Japanese Automotive Standards Organization. The primary automotive standards organization in Japan. JASO was created to better address the unique specification needs of Japanese engines. T903, the global motorcycle lubricant standard, specifies an important split that sets critical performance attributes necessary for motorcycles requiring low The resistance to motion of one object over another. Friction depends on the smoothness of the contacting surfaces, as well as the force with which they are pressed together. and high friction lubricants.
Motorcycles and scooters offer a convenient, manageable and fuel efficient way to get from place to place-so it’s no surprise that their popularity is on the rise. Particularly in the Asia Pacific and South American regions, motorcycles and scooters are a growing mode of everyday transportation.
Today’s lubricant technology has evolved for specific performance benefits in many unique applications. Motorcycles and scooters each have special considerations for lubricants-and it’s critical that stakeholders around the globe are knowledgeable.
JASO T903: Ensuring Performance
Critical to understanding the unique requirements for motorcycle and scooter lubricants is JASO T903, the globally recognized standard for 4-stroke motorcycle lubricants. JASO T903 was introduced in 1998 in response to the increased use of A lubricant additive that introduces a friction-reducing film between surfaces where mild sliding conditions occur. Friction modifiers are typically included in a performance additive package and can be used in some applications like automatic transmissions to encourage the interaction of moving components. technology for fuel economy improvements in passenger car lubricant formulations. Most friction modifiers are incompatible with the wet clutch systems common in motorcycles and necessitated new standards for motorcycle lubricants to provide adequate clutch performance.
JASO T903 establishes two performance categories: MA for motorcycles fitted with wet clutch and MB for motorcycles fitted with Automatic transmission (Scooters).
Motorcycles house several components in one compact unit-the engine, a wet clutch and gearbox. This configuration relies on one oil to provide lubrication for the entire system. An optimum level of friction performance is therefore required in order to prevent clutch slippage, a problem that can lead to poor rideability and power loss during operation-a potentially undesirable scenario for riders.
By contrast, scooters typically utilize continuously variable transmissions (Continuously Variable Transmission. An automatic transmission that replaces conventional gear ratios with a chain or belt and a system that adjusts diameters on either side of two pulleys to generate seamless transitions of speed and torque.) that are housed separately from the engine. Scooter oils do not require the high friction characteristics needed for a wet clutch, but still require specialized performance. Both motorcycles and scooters run under intense conditions, including hotter temperatures, higher engine speed and greater power density (power per unit displacement) than passenger cars, subjecting the lubricant to significant operating stress.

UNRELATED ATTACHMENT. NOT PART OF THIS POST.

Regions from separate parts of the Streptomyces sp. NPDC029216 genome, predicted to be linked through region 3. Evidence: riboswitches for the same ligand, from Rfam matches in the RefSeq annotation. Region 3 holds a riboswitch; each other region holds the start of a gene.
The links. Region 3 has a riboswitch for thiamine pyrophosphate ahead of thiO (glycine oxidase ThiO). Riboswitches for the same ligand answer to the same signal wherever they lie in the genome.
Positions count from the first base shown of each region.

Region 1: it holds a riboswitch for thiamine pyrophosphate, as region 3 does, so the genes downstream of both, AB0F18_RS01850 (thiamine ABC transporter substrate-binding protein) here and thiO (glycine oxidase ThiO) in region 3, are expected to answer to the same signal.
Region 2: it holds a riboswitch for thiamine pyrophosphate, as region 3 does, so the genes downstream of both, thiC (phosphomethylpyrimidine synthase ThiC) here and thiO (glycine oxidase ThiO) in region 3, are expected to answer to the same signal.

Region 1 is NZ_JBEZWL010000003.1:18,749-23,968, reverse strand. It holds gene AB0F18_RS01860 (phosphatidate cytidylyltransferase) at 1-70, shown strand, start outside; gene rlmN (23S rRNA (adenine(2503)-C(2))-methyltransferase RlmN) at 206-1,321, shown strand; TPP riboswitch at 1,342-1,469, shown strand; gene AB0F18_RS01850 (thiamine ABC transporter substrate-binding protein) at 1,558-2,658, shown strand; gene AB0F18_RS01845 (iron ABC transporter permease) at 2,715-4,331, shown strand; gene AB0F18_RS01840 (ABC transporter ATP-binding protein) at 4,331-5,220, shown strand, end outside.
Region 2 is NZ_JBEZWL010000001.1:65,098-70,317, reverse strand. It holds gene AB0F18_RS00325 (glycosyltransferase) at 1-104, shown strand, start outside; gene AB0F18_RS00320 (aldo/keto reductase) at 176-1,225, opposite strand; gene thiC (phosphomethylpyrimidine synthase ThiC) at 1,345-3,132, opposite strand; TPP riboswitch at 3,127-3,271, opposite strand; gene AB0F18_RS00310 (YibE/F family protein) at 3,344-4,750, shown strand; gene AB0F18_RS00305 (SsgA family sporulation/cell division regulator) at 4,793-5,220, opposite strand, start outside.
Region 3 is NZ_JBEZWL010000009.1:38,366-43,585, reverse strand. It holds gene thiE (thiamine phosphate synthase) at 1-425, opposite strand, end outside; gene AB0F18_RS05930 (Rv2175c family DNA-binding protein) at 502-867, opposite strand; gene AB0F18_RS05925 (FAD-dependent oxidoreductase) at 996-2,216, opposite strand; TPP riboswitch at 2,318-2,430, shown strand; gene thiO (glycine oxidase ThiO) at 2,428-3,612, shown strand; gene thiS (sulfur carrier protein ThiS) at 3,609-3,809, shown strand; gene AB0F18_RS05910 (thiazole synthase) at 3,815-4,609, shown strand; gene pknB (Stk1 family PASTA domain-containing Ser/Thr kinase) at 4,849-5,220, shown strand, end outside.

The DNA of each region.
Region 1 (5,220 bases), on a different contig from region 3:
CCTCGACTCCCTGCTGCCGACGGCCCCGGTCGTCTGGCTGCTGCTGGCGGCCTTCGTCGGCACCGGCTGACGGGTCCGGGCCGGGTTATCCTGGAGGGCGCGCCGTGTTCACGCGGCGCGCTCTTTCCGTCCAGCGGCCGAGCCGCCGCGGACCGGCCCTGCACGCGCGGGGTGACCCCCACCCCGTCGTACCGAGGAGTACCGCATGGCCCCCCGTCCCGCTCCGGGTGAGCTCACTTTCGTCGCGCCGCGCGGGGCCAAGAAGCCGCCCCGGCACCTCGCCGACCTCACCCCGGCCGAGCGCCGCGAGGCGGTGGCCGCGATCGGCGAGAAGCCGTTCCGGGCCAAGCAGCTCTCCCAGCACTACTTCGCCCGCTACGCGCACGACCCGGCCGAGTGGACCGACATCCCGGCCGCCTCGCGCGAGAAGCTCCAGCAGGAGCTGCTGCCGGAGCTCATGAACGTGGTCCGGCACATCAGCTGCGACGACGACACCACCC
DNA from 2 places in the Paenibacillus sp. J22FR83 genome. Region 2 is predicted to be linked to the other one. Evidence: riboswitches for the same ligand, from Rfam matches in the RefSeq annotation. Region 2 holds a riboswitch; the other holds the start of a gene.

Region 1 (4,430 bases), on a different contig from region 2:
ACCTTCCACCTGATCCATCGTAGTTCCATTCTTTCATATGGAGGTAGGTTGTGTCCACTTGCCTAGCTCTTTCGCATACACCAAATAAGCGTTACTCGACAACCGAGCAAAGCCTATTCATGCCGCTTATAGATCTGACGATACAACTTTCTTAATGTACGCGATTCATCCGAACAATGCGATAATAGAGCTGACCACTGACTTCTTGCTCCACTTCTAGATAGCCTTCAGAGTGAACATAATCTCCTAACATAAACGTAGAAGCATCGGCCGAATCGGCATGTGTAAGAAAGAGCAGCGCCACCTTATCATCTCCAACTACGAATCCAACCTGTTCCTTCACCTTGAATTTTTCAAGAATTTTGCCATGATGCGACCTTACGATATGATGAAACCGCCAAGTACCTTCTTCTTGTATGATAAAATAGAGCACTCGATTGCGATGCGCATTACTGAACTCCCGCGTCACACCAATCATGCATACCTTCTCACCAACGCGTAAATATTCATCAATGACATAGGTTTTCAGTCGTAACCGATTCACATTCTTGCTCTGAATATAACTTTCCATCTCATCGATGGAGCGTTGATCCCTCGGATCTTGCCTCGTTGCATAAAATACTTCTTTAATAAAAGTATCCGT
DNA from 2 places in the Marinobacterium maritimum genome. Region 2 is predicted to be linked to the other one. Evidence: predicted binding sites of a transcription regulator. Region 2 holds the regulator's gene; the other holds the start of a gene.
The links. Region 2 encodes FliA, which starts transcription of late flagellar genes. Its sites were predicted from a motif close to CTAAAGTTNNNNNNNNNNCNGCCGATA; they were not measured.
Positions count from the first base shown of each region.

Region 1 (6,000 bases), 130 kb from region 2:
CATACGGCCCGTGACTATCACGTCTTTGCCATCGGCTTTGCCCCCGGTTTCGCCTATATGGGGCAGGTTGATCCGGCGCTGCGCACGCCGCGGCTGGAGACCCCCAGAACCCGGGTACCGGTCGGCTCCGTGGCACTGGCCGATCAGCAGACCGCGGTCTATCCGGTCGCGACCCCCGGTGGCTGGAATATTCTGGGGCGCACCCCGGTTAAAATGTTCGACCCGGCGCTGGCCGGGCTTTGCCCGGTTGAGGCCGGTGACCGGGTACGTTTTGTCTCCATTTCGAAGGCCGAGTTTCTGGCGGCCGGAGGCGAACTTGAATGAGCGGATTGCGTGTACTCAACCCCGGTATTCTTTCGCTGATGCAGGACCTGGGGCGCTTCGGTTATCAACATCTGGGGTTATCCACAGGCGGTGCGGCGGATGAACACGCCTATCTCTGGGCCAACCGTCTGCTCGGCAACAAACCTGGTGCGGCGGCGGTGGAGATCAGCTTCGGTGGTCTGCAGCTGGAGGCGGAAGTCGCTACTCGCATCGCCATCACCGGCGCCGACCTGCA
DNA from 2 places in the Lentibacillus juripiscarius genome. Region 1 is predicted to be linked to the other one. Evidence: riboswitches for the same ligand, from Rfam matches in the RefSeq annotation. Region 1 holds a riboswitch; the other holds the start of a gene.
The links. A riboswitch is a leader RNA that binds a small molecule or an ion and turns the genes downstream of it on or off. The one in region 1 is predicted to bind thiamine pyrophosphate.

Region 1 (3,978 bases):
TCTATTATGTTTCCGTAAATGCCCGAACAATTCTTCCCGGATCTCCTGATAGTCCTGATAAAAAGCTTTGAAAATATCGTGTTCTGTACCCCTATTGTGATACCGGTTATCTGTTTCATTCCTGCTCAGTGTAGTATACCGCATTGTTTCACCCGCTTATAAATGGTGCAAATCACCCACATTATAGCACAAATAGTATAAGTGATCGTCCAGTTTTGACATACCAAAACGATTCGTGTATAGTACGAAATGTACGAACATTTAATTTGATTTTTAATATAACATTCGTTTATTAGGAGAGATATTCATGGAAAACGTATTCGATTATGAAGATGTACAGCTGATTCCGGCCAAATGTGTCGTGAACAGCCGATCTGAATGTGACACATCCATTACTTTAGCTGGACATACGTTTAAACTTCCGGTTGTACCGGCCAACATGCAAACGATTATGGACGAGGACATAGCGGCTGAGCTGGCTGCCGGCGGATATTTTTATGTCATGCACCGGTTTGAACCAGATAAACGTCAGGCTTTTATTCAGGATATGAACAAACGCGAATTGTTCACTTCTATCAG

Thus, JASO T903 establishes two performance categories: MA for motorcycles fitted with wet clutch and MB for motorcycles fitted with Automatic transmission (Scooters).
JASO MA: Delivers the desired friction performance motorcycles need to prevent slippage in the wet clutch.
JASO MB: Delivers to scooters friction performance via friction modifiers in order to provide fuel economy benefits.
“There are many functions motorcycle and scooter lubricants must support, and proper friction performance in lubricants is imperative.” -Mike Marcella, Global Project Manager
SAE #2 Clutch Friction Test
A lubricant is classified as MA or MB based on the SAE #2 Clutch Friction test included in JASO T903. The test evaluates performance across three friction performance areas, ensuring suitability for wet clutch applications:
Dynamic friction: Clutch feel and power transfer during engagement of the clutch
Static friction: Torque handling capacity and resistance to slippage under breakaway conditions
Stop time: How quickly the clutch engages
MA vs. MB and the need for dedicated lubricants
In the most basic terms, JASO MA and MB are differentiated by whether a lubricant is suitable for a wet clutch or not.
In 2006, in order to differentiate within JASO MA lubricants it was further divided between MA1 and MA2, with MA2 lubricants delivering the higher friction performance, enabling oil marketers to take advantage of evolving lubricant and additive technology for specific performance attributes. MB lubricants can be formulated with friction modifiers to contribute to greater fuel economy in Automatic Transmission (Scooter) applications.
Selecting the right additive chemistry for JASO MA and MB lubricants ensures the necessary performance in specific applications.
For oil marketers, selecting the right additive chemistry for each classification is critical for ensuring the necessary performance in specific applications. Communicating these benefits and considerations to end users is also important-while JASO MA lubricants are in fact suitable for all applications, MB lubricants may induce clutch slippage in motorcycles and must only be used in scooters.
Lubrizol’s portfolio of higher performance additive packages can better enable motorcycle lubricants in all areas of performance-from robust friction performance to boosted fuel economy. For more information on how Lubrizol can help with your formulation needs, contact your Lubrizol representative.